Saturday, July 12, 2008

Hope...Joy (and a few Thoughts) for Pregnant Teens

The news of the so-called Gloucester pregnancy pact swept the nation two weeks ago. 17 girls in this high school with a population of 1200 have become pregnant in the last year. The principal opined that the girls had made a pact with each other to become pregnant and raise the children together. Since TIME Magazine broke the original story, several of the girls have spoken out denying the claim. Last week, TIME columnist, Nancy Gibbs, write an editorial about the girls again, this form a different point of view. While we can't applaud these girls' actions in getting pregnant, we can be pleased with their decision to carry through with the pregnancies. Their generation has grown up with abortion always being an option, and yet they have opted not to. In this week's issue of TIME, two women, both who work for Pro-Choice organizations, wrote letters lambasting Gibbs for her happiness at the girls' decision to choose life.

In their literature and on their websites, Planned Parenthood and other Pro-Choice organizations all lament the amount of abortions and say that their intent is to educate girls so that the abortion rate can drop. Never has a generation been so educated about safe sex and about all of the options: abortion, adoption, and parenthood. So isn't it a bit hypocritical to attack a journalist for being glad that some girls have chosen life when you are supposed to want less abortions yourself? It's times like this that the abortion lobby's true colors show.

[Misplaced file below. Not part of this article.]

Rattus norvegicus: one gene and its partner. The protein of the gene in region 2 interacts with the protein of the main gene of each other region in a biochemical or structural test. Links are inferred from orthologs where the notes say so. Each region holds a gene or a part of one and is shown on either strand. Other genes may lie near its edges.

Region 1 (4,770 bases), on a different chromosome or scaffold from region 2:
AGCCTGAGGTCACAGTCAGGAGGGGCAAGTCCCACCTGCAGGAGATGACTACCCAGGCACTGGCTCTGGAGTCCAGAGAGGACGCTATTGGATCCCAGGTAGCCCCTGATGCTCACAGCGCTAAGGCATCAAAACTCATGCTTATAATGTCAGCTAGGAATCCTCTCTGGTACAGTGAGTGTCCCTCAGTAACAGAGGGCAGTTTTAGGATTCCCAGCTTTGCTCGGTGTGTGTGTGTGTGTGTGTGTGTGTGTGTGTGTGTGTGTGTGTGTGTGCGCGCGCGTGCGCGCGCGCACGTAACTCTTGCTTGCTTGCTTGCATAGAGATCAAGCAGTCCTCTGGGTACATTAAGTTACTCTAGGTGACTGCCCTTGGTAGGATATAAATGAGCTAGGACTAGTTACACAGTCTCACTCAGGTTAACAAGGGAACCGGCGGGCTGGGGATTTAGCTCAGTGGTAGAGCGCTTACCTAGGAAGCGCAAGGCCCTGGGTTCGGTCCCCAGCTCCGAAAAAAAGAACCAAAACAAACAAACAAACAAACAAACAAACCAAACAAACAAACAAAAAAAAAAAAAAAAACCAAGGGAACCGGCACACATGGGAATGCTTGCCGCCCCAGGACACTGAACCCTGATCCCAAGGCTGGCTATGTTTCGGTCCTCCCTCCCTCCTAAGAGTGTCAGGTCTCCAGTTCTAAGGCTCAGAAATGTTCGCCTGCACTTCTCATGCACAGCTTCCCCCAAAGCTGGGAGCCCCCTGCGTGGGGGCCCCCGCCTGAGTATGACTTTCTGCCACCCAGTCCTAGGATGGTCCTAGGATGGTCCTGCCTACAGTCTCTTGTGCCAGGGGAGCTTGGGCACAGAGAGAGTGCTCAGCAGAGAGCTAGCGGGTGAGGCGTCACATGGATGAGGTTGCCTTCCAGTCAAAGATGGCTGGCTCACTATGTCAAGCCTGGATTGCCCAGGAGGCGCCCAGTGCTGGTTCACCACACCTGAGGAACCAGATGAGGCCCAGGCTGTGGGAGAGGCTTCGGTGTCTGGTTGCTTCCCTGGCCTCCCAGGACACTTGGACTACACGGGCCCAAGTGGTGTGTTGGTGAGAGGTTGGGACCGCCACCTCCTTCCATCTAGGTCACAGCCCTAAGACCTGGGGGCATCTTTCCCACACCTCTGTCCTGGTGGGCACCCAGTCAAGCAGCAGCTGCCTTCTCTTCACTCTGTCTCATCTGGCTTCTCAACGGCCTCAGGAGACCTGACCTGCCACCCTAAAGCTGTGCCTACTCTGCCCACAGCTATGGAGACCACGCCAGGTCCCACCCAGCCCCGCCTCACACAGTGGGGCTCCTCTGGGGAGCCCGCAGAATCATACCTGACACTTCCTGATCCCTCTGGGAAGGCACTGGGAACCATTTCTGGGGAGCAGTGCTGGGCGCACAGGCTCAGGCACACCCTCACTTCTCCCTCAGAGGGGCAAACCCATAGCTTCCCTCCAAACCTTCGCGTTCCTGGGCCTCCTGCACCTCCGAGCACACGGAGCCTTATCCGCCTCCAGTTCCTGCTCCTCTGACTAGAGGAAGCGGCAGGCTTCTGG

Hope...Joy (and a Few Thoughts) for Pregnant Teens by Rachel Brignoni: I've made no secret of the fact that I was a teenage mom, and having a son when I was 17 has colored every aspect of my life. I wish that I had had this book to read 17 years ago. Discovering you are pregnant as a teenager brings feelings of guilt, shame, and like your life is over. But Brignoni, herself a former pregnant teen, brings home to girls everywhere by reminding them that while being pregnant changes things, it isn't the end of their life. She encourages them to change their attitude and look at life with hope for the future, because if they don't have help for themselves, no one else will. She has several different exercises to invite pregnant teens to identify their strengths, weaknesses, and plans for the future, as well as make a map on how to bring those plans to fruition. My only concern about the book is that it has a little bit of The Secret type theology to it: send good thoughts out into the universe so they can return to you. Other than that, I really enjoyed reading this book. It's a quick read, but filled with a great deal of hard earned wisdom about not giving up and creating a good life for you and your child. I give the book 4-1/2 stars.

I'm starting a book contest on Monday that you won't want to miss! Come back then!